Here's what's going on:
- Last week, President Obama announced that the White House will not be holding an official event recognizing the National Day of Prayer as past Presidents have sometimes (not always) done. He will instead issue a "paper proclamation" declaring Thursday, May 6, to be the National Day of Prayer. There will still be events held at other venues in Washington, D.C., which many legislators are planning to attend.
- Also last week, "in Wisconsin, U.S. Federal Judge Barbara Crabb ruled in favor of the Freedom from Religion Foundation, which argued that the government setting aside a day of prayer violates the Establishment Clause of the U.S. Constitution. Specifically, FFRF is challenging the constitutionality of a 1988 federal law giving the president of the United States the authority to designate the first Thursday in May as a National Day of Prayer." (from the NDP web site) At the moment, this ruling is essentially moot with regard to this year's National Day of Prayer because the ruling is under appeal.
NDP was signed into law by Harry Truman in 1952. The law was amended by President Reagan in 1988 to state that NDP would be observed on the first Thursday in May. Currently, most large scale NDP events are publicized and coordinated by the National Day of Day of Prayer Task Force, chaired by Shirley Dobson. (This is a private organization, not a governmental office.) There are also state and local level NDP organizations which coordinate NDP events throughout the United States.
In practice, the law establishing the National Day of Prayer is similar to the law establishing Thanksgiving Day. It sets aside a certain day for a general purpose and is largely ceremonial. As with celebrating Thanksgiving, the government cannot, by virtue of this law, tell you:
- that you MUST celebrate NDP,
- that you must celebrate it on the first Thursday in May,
- that you must celebrate it by praying,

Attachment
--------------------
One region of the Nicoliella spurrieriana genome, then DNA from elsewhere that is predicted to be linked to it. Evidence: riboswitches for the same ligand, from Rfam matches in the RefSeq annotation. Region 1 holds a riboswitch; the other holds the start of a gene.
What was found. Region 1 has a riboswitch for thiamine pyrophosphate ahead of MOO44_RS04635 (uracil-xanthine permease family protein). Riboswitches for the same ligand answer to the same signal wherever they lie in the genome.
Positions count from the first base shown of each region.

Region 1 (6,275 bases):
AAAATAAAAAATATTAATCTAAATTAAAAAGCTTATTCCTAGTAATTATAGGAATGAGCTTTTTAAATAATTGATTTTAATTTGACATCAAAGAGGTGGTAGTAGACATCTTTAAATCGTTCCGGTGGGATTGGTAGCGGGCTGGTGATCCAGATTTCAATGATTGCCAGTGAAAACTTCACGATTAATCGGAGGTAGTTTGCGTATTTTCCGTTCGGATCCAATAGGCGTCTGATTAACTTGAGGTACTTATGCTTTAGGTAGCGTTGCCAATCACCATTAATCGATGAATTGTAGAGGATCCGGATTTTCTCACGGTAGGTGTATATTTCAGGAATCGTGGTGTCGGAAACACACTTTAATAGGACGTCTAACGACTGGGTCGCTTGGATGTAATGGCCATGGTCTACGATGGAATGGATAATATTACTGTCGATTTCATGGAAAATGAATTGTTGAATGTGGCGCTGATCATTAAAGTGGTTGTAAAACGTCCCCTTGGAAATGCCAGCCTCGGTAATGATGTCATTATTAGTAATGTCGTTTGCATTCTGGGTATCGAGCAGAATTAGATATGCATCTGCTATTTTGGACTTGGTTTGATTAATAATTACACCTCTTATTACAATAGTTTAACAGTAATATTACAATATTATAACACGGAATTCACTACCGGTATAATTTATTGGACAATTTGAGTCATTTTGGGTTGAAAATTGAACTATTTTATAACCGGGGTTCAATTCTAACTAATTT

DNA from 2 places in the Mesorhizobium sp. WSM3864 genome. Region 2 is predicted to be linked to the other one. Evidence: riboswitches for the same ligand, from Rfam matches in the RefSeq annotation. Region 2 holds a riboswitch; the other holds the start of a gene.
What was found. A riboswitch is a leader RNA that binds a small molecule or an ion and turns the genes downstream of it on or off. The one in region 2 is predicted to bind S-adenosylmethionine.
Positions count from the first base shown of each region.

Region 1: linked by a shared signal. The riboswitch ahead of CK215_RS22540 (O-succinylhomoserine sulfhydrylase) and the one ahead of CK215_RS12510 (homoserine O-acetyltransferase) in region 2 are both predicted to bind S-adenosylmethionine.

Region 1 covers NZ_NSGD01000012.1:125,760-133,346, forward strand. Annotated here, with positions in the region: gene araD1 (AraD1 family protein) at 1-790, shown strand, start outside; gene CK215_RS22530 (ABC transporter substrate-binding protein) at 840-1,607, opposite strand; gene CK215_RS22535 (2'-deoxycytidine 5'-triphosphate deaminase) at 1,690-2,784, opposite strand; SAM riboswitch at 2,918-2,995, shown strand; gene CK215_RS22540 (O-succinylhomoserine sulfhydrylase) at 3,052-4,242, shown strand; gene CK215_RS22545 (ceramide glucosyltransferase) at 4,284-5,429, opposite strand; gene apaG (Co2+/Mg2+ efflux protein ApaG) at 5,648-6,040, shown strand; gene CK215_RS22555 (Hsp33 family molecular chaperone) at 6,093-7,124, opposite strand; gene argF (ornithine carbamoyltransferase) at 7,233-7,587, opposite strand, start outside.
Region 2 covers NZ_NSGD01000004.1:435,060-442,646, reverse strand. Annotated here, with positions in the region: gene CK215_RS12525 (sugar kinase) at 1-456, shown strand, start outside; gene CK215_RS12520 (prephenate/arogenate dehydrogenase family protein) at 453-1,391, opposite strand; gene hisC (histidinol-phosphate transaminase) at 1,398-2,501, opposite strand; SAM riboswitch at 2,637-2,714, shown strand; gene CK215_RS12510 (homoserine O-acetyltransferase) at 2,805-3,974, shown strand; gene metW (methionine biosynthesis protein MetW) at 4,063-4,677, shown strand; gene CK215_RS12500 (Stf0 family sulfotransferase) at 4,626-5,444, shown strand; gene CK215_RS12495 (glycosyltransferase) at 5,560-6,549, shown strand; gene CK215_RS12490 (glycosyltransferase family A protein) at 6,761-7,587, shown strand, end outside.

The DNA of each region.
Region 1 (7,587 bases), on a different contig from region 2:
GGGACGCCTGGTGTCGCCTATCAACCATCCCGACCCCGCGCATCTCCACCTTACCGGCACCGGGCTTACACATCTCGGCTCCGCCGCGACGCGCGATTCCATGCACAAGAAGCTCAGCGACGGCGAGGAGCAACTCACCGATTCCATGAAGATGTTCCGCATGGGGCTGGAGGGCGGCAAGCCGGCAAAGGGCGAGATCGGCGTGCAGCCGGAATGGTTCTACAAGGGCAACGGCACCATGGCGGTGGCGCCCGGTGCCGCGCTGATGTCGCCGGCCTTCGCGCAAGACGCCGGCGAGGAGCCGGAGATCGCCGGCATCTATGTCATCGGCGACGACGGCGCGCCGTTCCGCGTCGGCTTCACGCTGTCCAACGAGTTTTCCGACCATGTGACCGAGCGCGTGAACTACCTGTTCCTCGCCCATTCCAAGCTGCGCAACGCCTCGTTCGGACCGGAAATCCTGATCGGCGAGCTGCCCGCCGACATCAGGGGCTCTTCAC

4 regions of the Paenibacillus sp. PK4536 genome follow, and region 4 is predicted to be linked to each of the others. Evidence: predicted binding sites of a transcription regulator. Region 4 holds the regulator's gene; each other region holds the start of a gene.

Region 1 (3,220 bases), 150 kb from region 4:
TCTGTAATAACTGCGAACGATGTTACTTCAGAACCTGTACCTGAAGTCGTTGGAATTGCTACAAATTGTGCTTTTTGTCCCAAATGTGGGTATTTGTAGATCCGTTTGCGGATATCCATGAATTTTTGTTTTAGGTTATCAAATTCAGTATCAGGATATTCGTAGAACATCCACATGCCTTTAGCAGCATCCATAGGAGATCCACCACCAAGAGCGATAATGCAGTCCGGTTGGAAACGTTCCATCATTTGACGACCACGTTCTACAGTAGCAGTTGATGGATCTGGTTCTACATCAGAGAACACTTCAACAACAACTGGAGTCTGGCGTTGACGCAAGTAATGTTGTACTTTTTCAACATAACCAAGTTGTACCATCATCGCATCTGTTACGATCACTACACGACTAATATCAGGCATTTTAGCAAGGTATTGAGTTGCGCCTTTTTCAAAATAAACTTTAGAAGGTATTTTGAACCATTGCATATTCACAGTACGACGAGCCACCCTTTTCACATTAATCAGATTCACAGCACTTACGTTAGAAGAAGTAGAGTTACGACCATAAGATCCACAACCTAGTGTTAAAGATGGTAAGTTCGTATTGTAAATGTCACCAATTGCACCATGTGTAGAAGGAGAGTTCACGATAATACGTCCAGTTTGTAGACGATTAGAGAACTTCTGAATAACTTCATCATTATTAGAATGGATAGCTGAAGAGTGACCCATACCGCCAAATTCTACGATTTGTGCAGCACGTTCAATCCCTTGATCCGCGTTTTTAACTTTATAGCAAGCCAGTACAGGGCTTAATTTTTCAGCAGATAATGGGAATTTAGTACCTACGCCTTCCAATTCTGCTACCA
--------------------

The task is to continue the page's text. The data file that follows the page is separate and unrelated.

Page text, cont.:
- that you must pray to the God of the Bible,
- in what way, with what words, with whom, where, or how long to pray.
Likewise, even if the law establishing NDP is eventually declared unconstitutional (Judge Crabb's ruling is currently under appeal) and repealed, the government, at this point in time, cannot tell you that you CANNOT celebrate NDP. Right now, you are free to organize an NDP event at your home, church or Christian school, and, as long as you follow currently existing state and local laws, pretty much anywhere else that will agree to host you or in any public place where free assemblies of this nature are permitted.
In a way, these recent events have really been a blessing in disguise. They have generated an enormous amount of free and timely publicity for NDP, publicity that reaches far more people than the NDP Task Force's public relations department or churches could hope to reach. It has also renewed the resolve of many to consciously set aside May 6 as a day of prayer as a way of declaring their disagreement with these two governmental decisions and standing in favor of the freedom of religion.
The BAGBR prayer ministry urges pastors, staff, prayer coordinators, and church members to take advantage of the interest and awareness of NDP created by these recent decisions, by hosting your own National Day of Prayer event. If you're looking for some ideas or resources, check out the NDP web site, or contact Michelle Lesley at email@example.com or through the BAGBR office.
Information for this article was taken from various sources including: